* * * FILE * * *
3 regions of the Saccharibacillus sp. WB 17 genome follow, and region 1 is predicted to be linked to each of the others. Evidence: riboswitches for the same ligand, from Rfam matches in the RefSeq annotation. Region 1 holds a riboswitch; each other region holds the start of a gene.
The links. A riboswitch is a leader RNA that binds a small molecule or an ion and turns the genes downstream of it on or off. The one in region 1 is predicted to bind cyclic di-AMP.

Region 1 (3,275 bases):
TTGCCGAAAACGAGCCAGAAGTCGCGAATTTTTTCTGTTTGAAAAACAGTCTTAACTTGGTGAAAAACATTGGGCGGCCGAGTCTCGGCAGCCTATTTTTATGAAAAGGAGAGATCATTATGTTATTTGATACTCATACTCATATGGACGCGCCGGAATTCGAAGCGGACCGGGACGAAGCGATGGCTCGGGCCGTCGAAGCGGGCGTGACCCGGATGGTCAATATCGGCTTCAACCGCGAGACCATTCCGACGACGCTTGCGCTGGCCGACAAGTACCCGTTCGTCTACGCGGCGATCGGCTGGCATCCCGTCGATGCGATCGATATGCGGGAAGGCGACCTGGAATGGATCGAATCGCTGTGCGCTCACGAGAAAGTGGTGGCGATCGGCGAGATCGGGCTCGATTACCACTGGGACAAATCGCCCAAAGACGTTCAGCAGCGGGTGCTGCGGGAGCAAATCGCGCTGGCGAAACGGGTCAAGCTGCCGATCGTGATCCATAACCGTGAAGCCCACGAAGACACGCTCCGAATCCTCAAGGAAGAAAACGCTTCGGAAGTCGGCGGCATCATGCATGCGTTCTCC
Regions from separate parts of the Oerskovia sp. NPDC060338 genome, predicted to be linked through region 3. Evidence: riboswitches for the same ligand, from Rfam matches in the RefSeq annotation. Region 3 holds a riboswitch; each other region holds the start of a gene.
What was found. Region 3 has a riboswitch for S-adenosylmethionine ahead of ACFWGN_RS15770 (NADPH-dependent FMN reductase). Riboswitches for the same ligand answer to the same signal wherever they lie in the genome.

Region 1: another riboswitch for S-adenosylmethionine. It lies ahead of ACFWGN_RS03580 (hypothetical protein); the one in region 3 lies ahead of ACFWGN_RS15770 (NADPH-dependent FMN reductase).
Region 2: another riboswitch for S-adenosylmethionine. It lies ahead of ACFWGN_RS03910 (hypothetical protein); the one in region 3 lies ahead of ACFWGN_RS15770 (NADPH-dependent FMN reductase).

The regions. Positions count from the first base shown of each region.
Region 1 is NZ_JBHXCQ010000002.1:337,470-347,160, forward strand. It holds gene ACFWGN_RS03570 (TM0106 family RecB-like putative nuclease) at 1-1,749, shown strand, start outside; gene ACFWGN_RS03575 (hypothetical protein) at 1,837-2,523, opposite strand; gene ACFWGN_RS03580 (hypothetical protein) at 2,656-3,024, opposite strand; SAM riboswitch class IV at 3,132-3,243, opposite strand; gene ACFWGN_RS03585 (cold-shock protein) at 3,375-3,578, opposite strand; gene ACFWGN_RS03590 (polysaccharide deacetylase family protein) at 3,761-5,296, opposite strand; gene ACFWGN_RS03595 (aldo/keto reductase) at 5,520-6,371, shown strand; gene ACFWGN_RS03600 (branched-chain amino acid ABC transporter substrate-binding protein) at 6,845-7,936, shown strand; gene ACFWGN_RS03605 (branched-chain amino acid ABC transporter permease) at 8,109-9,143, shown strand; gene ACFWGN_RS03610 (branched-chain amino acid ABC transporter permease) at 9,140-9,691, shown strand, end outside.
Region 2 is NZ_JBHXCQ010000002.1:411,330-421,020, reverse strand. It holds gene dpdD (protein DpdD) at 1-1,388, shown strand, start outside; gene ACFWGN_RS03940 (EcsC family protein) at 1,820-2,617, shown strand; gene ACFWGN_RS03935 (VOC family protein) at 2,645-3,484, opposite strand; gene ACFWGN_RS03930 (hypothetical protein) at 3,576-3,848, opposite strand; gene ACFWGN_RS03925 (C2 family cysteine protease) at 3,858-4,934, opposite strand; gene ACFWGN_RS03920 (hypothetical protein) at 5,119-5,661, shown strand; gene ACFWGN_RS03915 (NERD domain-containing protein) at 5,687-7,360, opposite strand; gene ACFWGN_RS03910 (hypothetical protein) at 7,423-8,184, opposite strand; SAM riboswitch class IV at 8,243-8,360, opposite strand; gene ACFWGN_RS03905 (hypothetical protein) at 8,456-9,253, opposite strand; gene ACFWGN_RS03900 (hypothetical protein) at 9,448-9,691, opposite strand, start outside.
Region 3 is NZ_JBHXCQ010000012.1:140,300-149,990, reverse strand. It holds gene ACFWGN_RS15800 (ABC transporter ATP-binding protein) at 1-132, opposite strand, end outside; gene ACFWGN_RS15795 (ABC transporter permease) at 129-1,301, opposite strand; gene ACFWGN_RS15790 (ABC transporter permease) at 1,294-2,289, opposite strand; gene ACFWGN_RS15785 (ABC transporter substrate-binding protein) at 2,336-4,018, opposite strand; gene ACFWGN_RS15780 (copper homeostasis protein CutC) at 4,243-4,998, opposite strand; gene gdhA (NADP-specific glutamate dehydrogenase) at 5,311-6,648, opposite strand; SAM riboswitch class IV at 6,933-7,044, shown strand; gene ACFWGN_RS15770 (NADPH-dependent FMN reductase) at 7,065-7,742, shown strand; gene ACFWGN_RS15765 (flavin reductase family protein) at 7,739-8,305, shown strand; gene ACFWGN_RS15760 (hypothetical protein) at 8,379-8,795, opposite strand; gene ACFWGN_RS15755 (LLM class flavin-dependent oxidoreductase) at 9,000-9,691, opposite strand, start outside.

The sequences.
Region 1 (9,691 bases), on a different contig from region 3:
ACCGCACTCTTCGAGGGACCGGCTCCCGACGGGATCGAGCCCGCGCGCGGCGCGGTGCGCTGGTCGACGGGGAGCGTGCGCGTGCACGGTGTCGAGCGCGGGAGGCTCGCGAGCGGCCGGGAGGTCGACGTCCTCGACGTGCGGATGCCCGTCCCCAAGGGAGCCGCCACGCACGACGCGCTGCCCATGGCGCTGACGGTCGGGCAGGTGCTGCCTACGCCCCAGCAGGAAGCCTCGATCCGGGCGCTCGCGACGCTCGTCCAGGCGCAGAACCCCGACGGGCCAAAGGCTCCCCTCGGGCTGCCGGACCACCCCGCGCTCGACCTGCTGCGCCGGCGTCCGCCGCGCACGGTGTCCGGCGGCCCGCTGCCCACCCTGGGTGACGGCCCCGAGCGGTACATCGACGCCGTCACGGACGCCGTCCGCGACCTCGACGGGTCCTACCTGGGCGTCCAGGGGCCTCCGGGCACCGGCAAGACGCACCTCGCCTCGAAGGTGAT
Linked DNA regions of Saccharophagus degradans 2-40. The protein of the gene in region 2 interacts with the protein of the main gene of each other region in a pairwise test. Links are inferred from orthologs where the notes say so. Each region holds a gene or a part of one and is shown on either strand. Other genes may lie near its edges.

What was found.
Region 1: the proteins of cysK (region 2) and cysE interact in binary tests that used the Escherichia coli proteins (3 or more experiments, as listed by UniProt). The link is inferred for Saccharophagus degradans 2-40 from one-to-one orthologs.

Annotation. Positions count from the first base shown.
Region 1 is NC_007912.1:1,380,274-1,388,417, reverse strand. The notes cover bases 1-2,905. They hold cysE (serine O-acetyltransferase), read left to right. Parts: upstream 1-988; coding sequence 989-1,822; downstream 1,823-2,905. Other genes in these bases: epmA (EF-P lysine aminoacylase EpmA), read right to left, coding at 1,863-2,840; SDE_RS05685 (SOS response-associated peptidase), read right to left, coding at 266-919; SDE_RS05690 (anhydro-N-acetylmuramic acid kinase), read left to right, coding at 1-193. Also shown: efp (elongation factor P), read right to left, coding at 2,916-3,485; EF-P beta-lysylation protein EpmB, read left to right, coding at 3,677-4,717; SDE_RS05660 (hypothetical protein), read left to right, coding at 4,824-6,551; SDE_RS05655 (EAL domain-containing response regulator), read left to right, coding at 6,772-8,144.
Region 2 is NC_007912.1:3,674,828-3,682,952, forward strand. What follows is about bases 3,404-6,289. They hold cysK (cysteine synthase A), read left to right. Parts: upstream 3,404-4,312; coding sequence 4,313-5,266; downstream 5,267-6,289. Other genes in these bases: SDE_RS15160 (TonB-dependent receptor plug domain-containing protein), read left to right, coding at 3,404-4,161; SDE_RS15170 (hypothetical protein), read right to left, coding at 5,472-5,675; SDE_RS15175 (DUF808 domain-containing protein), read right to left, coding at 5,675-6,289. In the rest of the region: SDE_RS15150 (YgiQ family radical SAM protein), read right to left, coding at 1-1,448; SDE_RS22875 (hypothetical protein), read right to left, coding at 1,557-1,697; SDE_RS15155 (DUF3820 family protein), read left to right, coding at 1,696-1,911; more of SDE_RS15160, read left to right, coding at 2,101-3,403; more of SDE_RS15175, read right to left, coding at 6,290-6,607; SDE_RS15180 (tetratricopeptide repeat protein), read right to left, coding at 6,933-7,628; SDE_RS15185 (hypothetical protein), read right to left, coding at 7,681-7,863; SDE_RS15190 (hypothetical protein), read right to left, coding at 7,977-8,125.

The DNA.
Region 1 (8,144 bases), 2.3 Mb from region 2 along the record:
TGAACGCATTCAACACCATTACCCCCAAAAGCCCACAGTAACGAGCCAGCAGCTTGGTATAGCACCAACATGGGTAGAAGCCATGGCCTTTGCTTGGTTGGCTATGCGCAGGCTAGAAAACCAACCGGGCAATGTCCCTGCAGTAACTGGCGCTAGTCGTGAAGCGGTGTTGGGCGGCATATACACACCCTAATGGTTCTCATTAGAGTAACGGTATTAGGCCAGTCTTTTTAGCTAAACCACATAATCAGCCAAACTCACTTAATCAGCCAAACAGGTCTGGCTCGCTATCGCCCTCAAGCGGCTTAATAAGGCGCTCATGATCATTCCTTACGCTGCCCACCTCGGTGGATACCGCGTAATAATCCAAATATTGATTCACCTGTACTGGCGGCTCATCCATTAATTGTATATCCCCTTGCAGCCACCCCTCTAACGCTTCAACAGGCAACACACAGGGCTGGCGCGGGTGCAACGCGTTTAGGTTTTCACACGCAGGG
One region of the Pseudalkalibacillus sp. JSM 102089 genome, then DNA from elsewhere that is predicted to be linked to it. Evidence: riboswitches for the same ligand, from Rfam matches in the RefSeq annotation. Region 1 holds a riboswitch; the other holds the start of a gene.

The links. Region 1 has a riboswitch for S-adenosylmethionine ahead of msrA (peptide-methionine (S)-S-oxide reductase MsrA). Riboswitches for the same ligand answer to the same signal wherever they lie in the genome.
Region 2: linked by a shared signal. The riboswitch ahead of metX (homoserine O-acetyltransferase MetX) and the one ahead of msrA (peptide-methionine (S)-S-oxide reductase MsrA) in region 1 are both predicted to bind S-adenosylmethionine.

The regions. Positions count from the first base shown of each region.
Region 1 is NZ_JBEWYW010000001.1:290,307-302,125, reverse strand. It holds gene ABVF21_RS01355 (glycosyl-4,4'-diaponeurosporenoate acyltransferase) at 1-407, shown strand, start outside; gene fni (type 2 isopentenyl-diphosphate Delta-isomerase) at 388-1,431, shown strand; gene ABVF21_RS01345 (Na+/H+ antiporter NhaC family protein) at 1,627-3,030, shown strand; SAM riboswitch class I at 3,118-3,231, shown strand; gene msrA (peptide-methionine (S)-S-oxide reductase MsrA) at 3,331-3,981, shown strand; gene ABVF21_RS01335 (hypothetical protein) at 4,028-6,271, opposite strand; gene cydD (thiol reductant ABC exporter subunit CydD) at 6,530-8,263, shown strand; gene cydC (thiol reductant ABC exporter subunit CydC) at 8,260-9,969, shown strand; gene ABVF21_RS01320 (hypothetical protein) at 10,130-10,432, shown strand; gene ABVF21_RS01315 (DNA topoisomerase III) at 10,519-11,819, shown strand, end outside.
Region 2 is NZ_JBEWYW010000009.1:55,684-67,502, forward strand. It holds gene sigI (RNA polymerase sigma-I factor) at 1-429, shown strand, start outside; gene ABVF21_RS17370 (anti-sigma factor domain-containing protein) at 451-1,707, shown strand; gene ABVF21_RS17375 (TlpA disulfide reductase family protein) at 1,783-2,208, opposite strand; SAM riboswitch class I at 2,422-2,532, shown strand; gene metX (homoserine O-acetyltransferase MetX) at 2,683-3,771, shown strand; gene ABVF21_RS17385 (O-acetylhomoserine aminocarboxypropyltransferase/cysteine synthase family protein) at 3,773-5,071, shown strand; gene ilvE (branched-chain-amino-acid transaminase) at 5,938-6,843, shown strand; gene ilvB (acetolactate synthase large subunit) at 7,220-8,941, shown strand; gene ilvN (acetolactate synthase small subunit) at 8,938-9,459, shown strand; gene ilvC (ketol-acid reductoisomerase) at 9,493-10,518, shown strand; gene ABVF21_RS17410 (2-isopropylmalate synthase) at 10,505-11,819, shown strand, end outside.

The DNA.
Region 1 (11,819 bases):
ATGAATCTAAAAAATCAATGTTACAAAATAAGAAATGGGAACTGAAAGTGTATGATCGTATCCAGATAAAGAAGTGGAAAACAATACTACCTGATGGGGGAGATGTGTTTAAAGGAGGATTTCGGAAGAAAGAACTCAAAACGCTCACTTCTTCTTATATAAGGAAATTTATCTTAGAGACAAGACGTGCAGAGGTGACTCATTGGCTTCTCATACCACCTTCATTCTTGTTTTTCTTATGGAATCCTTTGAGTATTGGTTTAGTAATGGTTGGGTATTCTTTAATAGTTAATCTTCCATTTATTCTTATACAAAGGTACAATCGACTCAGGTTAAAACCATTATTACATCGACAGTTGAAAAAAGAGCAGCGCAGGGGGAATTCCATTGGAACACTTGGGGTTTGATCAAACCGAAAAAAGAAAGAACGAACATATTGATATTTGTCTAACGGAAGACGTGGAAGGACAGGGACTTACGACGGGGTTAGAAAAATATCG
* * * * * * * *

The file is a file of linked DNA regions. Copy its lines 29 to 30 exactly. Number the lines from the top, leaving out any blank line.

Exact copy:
Region 1 is NZ_JBEWYW010000001.1:290,307-302,125, reverse strand. It holds gene ABVF21_RS01355 (glycosyl-4,4'-diaponeurosporenoate acyltransferase) at 1-407, shown strand, start outside; gene fni (type 2 isopentenyl-diphosphate Delta-isomerase) at 388-1,431, shown strand; gene ABVF21_RS01345 (Na+/H+ antiporter NhaC family protein) at 1,627-3,030, shown strand; SAM riboswitch class I at 3,118-3,231, shown strand; gene msrA (peptide-methionine (S)-S-oxide reductase MsrA) at 3,331-3,981, shown strand; gene ABVF21_RS01335 (hypothetical protein) at 4,028-6,271, opposite strand; gene cydD (thiol reductant ABC exporter subunit CydD) at 6,530-8,263, shown strand; gene cydC (thiol reductant ABC exporter subunit CydC) at 8,260-9,969, shown strand; gene ABVF21_RS01320 (hypothetical protein) at 10,130-10,432, shown strand; gene ABVF21_RS01315 (DNA topoisomerase III) at 10,519-11,819, shown strand, end outside.
Region 2 is NZ_JBEWYW010000009.1:55,684-67,502, forward strand. It holds gene sigI (RNA polymerase sigma-I factor) at 1-429, shown strand, start outside; gene ABVF21_RS17370 (anti-sigma factor domain-containing protein) at 451-1,707, shown strand; gene ABVF21_RS17375 (TlpA disulfide reductase family protein) at 1,783-2,208, opposite strand; SAM riboswitch class I at 2,422-2,532, shown strand; gene metX (homoserine O-acetyltransferase MetX) at 2,683-3,771, shown strand; gene ABVF21_RS17385 (O-acetylhomoserine aminocarboxypropyltransferase/cysteine synthase family protein) at 3,773-5,071, shown strand; gene ilvE (branched-chain-amino-acid transaminase) at 5,938-6,843, shown strand; gene ilvB (acetolactate synthase large subunit) at 7,220-8,941, shown strand; gene ilvN (acetolactate synthase small subunit) at 8,938-9,459, shown strand; gene ilvC (ketol-acid reductoisomerase) at 9,493-10,518, shown strand; gene ABVF21_RS17410 (2-isopropylmalate synthase) at 10,505-11,819, shown strand, end outside.